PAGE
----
The ACLU of Oregon has filed a friend-of-the-court brief with the United States Court of Appeals for the Ninth Circuit challenging Oregon’s prison grievance system. Prison grievance systems are, by design, nearly impossible to traverse. These systems are devised, implemented, and enforced by prison administrators who are often the same individuals these claims are brought against. As such, because the responsibility for the creation and implementation of any and all grievance requirements rests with prison administrators, those administrators can design procedures that will virtually immunize themselves and their staff from suit. Consequently, incarcerated people are often unable to successfully navigate the grievance process and are thus barred from seeking judicial redress for serious civil rights violations.
Additional barriers also hinder incarcerated people’s ability to complete the intentionally convoluted grievance process including disproportionately high rates of disabilities and low rates of English proficiency in the prison population as well as threatened or actual retaliation from prison employees. Federal law requires that incarcerated people exhaust administrative remedies prior to seeking judicial redress and courts interpret this requirement to demand perfect compliance with every step in the grievance process regardless of how complicated and arduous the process may be.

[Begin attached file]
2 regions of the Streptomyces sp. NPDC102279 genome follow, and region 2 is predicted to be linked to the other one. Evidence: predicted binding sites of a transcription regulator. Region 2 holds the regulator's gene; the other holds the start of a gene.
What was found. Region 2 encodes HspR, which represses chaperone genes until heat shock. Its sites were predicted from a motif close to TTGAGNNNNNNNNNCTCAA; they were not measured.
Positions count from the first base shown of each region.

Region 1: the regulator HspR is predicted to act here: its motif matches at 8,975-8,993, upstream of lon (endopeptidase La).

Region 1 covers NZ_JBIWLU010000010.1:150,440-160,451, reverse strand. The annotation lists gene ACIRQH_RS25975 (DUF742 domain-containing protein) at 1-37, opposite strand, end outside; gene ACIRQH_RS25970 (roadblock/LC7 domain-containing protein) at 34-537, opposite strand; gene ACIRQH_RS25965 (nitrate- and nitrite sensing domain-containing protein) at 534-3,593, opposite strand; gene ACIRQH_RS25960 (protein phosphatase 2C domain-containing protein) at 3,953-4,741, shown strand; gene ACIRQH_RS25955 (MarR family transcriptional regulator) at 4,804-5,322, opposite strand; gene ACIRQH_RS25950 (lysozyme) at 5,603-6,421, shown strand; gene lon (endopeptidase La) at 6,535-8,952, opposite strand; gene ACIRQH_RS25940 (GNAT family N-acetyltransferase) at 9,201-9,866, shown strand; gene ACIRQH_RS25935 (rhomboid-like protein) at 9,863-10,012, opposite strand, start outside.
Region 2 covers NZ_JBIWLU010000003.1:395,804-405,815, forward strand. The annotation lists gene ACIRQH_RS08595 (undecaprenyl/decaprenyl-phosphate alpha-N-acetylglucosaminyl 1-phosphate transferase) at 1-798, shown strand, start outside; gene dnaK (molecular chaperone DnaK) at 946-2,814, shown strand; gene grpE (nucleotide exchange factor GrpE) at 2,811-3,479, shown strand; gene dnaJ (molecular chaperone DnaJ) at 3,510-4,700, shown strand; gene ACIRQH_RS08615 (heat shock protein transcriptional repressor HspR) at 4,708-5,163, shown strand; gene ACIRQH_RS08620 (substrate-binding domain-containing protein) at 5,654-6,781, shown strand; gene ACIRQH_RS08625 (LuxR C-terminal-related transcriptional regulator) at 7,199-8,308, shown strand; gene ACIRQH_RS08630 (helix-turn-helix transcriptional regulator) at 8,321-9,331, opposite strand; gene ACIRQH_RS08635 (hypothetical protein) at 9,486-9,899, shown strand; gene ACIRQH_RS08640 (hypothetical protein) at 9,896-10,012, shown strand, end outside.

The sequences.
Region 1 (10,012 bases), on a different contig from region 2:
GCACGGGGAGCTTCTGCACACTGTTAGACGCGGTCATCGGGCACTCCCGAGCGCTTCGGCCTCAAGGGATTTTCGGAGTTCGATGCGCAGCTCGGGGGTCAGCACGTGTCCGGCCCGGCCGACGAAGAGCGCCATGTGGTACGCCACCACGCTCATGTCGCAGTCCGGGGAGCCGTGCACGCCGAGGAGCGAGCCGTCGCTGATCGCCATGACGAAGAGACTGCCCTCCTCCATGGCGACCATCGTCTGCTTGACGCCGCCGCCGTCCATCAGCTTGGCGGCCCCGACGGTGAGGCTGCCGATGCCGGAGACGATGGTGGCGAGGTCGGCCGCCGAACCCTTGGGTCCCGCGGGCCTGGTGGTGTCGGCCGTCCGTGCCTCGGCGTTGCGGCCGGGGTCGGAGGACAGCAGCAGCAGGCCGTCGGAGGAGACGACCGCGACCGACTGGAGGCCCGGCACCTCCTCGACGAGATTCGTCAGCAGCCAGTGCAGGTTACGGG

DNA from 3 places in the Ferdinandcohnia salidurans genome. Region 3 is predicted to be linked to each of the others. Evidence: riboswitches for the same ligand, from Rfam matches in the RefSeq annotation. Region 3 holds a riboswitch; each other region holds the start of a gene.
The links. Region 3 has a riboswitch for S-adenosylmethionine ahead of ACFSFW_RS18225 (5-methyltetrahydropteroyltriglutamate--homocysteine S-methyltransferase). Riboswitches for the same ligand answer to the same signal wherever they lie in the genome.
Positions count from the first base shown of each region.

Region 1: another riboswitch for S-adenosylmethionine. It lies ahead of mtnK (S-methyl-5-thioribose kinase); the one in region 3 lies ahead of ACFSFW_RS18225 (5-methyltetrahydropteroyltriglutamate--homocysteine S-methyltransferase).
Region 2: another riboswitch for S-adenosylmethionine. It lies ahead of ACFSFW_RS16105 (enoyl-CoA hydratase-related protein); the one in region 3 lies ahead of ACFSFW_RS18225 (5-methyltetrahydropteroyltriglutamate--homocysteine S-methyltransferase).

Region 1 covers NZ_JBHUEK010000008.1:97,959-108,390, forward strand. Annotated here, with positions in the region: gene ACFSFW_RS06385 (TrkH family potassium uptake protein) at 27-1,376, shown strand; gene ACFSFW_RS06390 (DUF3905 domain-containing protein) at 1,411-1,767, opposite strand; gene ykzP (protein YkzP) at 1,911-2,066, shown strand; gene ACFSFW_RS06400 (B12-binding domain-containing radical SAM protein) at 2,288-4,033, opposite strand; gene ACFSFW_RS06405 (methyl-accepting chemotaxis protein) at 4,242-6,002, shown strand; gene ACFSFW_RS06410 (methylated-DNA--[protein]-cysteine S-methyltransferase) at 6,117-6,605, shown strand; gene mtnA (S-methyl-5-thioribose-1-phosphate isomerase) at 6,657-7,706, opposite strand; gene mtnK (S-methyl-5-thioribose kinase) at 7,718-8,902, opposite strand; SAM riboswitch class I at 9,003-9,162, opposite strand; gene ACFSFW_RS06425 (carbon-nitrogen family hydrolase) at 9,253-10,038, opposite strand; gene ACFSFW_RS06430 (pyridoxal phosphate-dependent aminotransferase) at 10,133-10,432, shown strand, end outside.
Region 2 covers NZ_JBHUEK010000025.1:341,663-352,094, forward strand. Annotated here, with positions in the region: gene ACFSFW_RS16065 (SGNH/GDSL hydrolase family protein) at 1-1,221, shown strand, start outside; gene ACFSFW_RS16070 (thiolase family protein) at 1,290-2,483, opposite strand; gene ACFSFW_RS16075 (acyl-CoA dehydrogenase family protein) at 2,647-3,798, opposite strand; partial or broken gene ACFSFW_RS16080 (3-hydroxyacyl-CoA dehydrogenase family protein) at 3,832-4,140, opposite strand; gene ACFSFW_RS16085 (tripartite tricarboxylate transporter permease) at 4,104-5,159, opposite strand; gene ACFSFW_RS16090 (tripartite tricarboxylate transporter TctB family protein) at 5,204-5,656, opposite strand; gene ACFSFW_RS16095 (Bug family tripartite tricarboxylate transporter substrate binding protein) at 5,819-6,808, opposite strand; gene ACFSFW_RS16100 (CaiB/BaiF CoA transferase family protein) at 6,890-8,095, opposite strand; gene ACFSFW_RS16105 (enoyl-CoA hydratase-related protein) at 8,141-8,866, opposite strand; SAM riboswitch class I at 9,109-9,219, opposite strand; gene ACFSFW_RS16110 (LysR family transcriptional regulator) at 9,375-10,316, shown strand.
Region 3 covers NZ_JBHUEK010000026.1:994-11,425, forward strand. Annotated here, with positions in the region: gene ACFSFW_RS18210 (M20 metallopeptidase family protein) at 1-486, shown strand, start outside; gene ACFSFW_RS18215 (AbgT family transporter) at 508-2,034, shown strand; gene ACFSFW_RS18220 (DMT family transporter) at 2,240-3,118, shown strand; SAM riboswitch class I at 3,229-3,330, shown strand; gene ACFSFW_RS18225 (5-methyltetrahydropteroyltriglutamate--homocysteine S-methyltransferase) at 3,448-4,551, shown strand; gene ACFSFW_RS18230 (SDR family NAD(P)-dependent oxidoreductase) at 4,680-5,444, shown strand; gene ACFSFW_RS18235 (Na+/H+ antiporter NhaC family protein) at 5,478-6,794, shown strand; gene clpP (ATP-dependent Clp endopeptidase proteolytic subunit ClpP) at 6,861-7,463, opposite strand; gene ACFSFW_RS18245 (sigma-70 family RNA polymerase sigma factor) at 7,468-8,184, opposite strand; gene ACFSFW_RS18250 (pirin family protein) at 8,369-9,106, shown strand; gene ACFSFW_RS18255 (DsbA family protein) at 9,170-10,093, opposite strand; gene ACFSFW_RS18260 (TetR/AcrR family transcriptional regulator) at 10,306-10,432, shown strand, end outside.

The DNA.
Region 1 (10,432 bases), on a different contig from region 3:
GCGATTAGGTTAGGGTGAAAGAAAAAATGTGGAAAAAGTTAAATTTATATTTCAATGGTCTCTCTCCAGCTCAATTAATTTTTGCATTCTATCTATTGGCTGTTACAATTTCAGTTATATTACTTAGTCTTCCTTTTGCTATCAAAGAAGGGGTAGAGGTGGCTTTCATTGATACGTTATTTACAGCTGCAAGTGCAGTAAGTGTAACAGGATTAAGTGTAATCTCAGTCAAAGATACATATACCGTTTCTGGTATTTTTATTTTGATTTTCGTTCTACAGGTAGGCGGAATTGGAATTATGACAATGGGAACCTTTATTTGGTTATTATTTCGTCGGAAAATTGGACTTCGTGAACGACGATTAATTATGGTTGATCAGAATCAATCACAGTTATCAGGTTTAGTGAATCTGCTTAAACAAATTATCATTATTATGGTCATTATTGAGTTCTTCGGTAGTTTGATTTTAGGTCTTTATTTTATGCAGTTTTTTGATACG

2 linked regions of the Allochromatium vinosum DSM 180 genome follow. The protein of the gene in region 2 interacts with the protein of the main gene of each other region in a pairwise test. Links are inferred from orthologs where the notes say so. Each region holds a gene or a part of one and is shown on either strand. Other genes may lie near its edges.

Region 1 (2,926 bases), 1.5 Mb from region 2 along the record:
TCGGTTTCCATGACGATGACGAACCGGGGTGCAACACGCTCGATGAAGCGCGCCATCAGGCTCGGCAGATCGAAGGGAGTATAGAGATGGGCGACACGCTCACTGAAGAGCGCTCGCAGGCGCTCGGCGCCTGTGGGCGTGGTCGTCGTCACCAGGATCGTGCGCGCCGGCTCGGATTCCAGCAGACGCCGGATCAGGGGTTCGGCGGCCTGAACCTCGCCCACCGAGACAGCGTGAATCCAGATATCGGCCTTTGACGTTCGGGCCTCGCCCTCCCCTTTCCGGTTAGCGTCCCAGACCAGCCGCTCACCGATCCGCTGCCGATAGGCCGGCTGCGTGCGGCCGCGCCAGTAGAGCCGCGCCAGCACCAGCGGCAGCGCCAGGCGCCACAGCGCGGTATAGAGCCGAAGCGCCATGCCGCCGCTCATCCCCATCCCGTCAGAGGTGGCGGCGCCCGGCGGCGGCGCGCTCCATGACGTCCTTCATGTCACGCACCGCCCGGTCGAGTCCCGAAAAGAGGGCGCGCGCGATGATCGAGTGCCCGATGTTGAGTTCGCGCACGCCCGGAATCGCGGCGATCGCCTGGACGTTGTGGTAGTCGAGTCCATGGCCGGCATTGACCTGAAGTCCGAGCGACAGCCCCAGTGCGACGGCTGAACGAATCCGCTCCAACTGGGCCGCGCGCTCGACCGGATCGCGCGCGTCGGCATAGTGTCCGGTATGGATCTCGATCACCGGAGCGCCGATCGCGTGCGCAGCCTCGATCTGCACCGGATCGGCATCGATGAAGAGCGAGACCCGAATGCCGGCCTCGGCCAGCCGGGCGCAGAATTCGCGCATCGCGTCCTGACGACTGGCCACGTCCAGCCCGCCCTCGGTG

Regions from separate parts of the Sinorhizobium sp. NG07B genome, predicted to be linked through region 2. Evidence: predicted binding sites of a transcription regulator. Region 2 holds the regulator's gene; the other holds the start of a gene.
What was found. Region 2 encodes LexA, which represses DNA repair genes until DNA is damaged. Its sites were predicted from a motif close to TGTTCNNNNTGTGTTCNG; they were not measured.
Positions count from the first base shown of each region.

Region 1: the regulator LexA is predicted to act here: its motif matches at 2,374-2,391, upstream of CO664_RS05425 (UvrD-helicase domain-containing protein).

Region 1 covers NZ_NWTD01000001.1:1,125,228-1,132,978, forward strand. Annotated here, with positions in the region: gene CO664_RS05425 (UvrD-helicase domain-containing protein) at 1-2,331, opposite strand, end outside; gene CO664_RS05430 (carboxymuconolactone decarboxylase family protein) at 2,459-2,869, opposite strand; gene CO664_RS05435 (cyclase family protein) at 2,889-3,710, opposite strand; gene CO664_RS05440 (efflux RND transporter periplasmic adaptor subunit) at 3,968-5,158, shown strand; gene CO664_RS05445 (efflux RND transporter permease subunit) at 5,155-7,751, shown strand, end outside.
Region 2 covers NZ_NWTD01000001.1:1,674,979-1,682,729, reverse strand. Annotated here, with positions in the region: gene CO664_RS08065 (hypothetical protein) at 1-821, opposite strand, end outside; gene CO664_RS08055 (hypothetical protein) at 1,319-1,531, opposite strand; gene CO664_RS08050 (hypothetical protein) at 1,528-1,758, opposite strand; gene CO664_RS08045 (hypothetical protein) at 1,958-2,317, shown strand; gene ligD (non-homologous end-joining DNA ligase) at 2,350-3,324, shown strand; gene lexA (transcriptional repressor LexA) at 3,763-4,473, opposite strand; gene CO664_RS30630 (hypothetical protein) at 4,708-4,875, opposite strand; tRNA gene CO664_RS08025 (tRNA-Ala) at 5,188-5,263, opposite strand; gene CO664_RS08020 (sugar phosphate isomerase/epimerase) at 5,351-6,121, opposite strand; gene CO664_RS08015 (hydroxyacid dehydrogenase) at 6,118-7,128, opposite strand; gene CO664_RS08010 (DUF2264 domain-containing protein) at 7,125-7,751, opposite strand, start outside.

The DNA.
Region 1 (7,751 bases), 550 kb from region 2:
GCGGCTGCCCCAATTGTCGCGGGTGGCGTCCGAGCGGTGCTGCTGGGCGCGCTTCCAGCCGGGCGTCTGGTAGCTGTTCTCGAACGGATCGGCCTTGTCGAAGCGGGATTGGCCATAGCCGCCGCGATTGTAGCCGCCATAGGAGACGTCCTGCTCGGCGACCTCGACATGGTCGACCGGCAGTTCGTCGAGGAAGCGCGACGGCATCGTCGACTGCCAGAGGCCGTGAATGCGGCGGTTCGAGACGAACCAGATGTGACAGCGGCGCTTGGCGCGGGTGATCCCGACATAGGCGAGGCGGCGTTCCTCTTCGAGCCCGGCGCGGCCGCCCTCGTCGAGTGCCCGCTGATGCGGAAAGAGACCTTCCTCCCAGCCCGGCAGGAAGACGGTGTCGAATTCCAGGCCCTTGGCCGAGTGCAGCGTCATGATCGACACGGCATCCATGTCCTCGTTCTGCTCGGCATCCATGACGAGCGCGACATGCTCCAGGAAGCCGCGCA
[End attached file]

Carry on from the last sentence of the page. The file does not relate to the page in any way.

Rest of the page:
However, federal law also contains an exception to the exhaustion mandate: incarcerated people need not exhaust administrative remedies that are not available. Courts should not reflexively defer to prison administrators when deciding if such remedies are not available and should instead bear in mind the real-world workings of prison grievance systems. Our brief asserts that when overly complicated grievance systems prevent incarcerated people from exhausting their administrative remedies and unconstitutionally precludes their access to the courts, remedies should be found to be not available under federal law.